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Changes in banking for Sturgeon residents

Posted on Friday, October 16, 2020 at 6:19 am

There are some sad faces around Sturgeon, but the good news is the town of almost 1,000 has not lost a business.

The frowns, however, are worn because one of the town’s cornerstone businesses, located on the corner of Ogden and Smith Streets, the Central Bank of Boone County – Sturgeon Bank, is cutting its hours in half.

Patrons of the bank recently received letters informing them the bank would be reducing its Monday through Friday hours to 9 a.m. -1 p.m.

Though a limited-attendance public forum held at the bank the afternoon of October 8, when bank executive Karen Taylor explained to a group of concerned visitors that the bank hours were changing for two reasons.

Sturgeon residents met with bank officials to discuss the bank’s schedule changes.

One she said is drop in bank lobby traffic.

The other, the retirement of the Sturgeon branch’s two long-term, locally cherished tellers.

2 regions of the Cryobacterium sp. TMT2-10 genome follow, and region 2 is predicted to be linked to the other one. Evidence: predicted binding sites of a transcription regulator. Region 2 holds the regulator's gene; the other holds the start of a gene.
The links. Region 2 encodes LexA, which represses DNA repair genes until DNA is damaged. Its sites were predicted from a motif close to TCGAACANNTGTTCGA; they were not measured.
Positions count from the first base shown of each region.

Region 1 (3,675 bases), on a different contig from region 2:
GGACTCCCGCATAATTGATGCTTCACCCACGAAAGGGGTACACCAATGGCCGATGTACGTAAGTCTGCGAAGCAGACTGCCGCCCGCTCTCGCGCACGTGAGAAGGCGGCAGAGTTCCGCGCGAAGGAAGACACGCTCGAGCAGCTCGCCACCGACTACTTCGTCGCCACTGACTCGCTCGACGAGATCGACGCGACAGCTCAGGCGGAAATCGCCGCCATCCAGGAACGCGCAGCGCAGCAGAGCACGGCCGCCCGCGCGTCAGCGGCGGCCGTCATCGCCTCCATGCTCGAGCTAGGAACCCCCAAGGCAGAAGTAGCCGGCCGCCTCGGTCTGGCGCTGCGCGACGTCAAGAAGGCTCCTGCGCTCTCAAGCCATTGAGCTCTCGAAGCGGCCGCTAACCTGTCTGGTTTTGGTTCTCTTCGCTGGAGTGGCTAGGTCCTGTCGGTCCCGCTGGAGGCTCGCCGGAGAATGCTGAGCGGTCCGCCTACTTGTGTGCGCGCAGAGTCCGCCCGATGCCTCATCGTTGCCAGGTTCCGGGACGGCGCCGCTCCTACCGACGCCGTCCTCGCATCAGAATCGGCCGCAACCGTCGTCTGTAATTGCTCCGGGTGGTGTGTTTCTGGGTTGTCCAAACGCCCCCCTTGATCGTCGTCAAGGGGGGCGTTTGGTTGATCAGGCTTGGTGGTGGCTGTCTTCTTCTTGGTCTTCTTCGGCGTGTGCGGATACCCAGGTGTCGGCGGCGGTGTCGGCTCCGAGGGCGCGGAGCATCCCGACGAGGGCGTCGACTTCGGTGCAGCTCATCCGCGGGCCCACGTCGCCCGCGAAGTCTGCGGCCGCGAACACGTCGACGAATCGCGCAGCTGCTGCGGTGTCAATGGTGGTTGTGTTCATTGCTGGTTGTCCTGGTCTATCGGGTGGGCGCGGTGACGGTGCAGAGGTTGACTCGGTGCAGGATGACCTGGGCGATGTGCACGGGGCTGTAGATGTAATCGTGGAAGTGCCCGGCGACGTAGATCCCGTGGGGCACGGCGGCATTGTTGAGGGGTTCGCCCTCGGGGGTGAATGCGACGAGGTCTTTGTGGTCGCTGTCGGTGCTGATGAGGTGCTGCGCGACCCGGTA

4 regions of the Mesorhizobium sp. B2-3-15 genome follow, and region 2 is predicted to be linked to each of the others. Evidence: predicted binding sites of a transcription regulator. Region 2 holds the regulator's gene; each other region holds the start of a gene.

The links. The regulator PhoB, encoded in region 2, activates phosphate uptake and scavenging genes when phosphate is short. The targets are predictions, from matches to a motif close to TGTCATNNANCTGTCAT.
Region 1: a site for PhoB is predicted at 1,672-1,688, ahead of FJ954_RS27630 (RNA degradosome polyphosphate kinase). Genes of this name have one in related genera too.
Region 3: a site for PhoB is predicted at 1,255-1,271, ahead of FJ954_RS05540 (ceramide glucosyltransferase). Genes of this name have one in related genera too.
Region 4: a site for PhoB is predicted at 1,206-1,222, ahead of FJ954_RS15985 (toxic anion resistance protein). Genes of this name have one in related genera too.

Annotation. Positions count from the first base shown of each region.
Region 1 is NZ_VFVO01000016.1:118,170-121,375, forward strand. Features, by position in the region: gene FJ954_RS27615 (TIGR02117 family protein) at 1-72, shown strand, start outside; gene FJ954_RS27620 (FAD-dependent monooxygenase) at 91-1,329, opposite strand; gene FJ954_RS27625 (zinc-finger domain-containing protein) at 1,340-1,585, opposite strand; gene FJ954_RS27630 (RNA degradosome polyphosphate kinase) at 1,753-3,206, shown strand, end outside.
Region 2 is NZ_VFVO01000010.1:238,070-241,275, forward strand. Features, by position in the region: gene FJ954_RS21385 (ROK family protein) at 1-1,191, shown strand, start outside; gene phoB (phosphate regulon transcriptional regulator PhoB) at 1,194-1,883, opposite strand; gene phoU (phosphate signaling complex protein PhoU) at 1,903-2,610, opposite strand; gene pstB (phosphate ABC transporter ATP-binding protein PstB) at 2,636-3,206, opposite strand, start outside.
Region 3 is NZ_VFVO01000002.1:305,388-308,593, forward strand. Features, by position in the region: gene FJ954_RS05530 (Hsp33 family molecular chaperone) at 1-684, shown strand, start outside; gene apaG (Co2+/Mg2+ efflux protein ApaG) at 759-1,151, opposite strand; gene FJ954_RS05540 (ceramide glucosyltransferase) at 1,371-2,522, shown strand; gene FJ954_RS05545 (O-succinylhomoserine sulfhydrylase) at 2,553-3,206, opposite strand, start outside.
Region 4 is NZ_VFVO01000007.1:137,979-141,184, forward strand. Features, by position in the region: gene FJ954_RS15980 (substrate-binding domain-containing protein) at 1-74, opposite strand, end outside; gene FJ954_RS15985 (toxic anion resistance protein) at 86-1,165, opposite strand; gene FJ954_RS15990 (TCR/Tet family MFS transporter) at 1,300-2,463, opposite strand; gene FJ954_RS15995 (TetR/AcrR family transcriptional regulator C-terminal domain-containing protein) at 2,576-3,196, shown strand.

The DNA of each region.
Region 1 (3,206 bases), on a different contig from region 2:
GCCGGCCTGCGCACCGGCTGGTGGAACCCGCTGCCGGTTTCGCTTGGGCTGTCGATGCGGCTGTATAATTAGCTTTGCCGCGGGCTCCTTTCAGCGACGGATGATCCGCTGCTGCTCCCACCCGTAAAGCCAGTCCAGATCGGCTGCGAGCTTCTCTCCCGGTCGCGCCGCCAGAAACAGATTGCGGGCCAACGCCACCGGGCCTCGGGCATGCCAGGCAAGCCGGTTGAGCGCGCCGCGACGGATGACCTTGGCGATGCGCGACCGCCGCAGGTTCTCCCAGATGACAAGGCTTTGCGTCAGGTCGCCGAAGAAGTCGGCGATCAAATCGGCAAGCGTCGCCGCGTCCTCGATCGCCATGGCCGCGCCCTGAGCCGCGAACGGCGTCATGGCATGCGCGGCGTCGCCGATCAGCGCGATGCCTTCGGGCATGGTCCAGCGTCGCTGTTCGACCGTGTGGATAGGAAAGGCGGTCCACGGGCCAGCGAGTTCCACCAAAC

Nevertheless, Taylor told the group, “taking care of our customers is our number one priority… If you know somebody who wants to work in this branch, we would love to hear from them. We have had a lot of trouble staffing our small-town branches.”

Some of the crowd, such as Lisa Gingerich, asked the bank executives to “work with the town to find a solution… I think if you all could put together something where you’re open full time, such as Mr. Simkins said, I think it would be a little more reasonable for the town. For the businesses, for the personal bankers, we just can’t work like this. This is not working for us. We would not have put together the petitions.”

Sturgeon Mayor Steve Crosswhite was there and asked if he and the bank could work on a survey for the community to take which might help everybody arrive at a solution.

“looking toward the future you’re going to try and come up with a survey for us to take as a community with some options available and maybe a spot for us to suggest some options as well, between now and the first of November,” Crosswhite said to Taylor.

“How do we reach the community… If we provide a questionnaire, are you willing to distribute that for us.”

Crosswhite said the city would be willing to distribute a survey with its monthly utility bills.

“Why don’t we try to work with a group of you guys to come up with some options,” said PRESIDENT? “And then publicize them and let people choose… Or let people design a schedule for us to look at… We want to work with you guys.”